The Shift: One Nurse, Twelve Hours, and Four Patient’s Lives by Theres Brown was compelling. At times so compelling, and so real it brought back up experiences in my nursing career that were hard to relive. It’s definitely not a book that can be read in one setting. At times stressful. At times heartbreaking. At times heartwarming.
The Wall Street Journal says, “An engrossing human drama…The Shift is one nurse’s story, but it contains elements of every nurse’s experience.”
And I couldn’t agree more with that review, this book is a raw representation of the inpatient nursing world. And at times, it’s not so pretty. For a nurse, it felt as if I was right along with her as she worked her shift. This book shows the strenuousness of nursing when she mentions on pg. 146, “One in five nurses quits a first job within a year. Susie’s a good nurse. I don’t want her to be apart of the 20 percent who leave.” Wow. That is a staggering statistic, but as you read this book and relate to the immense pressure of our job as a nurse, it is easy to see why this would be true.
Later on pg. 152 she writes, “I’d forgotten, but now I remember: The most important thing of all is that everyone’s alive at the end of the day.”
The Shift even touches on the subject of ethics in nurse charting when she continues on pg. 193, “I battle with my conscience about what to write down: the actual time I got the vitals, or when I was supposed to take them…If I falsify records in small ways I worry I will end up being too comfortable with the idea of little, victimless lies. I don’t want to get used to fudging records even for something as relatively trivial as this.” I mean, haven’t we all been in this position before?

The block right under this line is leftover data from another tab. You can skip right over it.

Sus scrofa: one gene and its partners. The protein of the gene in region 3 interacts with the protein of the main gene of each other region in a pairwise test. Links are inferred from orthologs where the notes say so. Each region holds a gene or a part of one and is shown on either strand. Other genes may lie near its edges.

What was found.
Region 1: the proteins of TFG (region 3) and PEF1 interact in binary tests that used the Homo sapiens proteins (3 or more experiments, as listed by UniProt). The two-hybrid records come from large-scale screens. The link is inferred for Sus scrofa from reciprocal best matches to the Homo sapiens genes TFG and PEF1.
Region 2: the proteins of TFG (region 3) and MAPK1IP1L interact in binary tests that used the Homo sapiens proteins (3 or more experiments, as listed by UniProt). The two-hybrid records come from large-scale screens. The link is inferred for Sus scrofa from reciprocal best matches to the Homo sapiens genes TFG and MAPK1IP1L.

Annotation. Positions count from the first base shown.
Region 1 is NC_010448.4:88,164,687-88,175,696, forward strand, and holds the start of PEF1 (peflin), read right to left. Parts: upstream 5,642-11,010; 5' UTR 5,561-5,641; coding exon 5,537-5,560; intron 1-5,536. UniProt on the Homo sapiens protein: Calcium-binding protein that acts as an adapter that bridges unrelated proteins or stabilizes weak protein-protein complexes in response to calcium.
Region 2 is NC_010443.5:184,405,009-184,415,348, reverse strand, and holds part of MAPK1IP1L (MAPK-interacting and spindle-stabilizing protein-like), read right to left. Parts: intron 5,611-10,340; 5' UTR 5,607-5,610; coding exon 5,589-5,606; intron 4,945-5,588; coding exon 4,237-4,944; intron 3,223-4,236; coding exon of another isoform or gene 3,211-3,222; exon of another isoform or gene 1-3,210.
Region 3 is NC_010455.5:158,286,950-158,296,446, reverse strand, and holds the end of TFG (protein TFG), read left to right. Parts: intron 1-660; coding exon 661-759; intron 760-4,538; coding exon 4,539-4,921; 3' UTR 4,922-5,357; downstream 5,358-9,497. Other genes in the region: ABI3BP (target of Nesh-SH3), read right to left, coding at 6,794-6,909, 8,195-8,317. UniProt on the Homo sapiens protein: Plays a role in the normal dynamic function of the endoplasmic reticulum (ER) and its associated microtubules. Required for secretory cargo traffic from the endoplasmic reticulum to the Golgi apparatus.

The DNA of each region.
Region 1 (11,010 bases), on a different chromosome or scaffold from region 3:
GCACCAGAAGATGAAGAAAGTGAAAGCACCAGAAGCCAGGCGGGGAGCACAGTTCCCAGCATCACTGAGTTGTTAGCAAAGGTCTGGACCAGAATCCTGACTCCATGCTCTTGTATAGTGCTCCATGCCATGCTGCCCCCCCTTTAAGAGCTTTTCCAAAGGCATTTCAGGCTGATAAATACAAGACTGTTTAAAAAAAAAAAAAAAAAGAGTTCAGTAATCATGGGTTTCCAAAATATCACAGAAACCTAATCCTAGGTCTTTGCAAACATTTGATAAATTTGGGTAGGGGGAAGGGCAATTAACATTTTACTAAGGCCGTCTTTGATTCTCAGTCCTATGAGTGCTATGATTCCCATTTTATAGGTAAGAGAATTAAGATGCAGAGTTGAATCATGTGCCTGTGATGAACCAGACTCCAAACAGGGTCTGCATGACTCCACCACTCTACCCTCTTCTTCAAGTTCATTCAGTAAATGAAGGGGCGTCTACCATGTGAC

My favorite quote of the entire book is when Teresa is speaking of her co-worker going home for the day as she asks her what her plans are she replies on pg. 191, “You know, Teresa, I’m just happy right now, just very happy. So I’ll finish the day and go home and just be…happy.” This nurse is happy because of an extraneous circumstance, but nonetheless it warmed my heart.
So yes, I totally recommend you read this book. But not if your looking to relax. This book keeps you on the edge of your seat, at times needing a dose of Ativan to calm your racing heart as you journey with her throughout her twelve hour shift.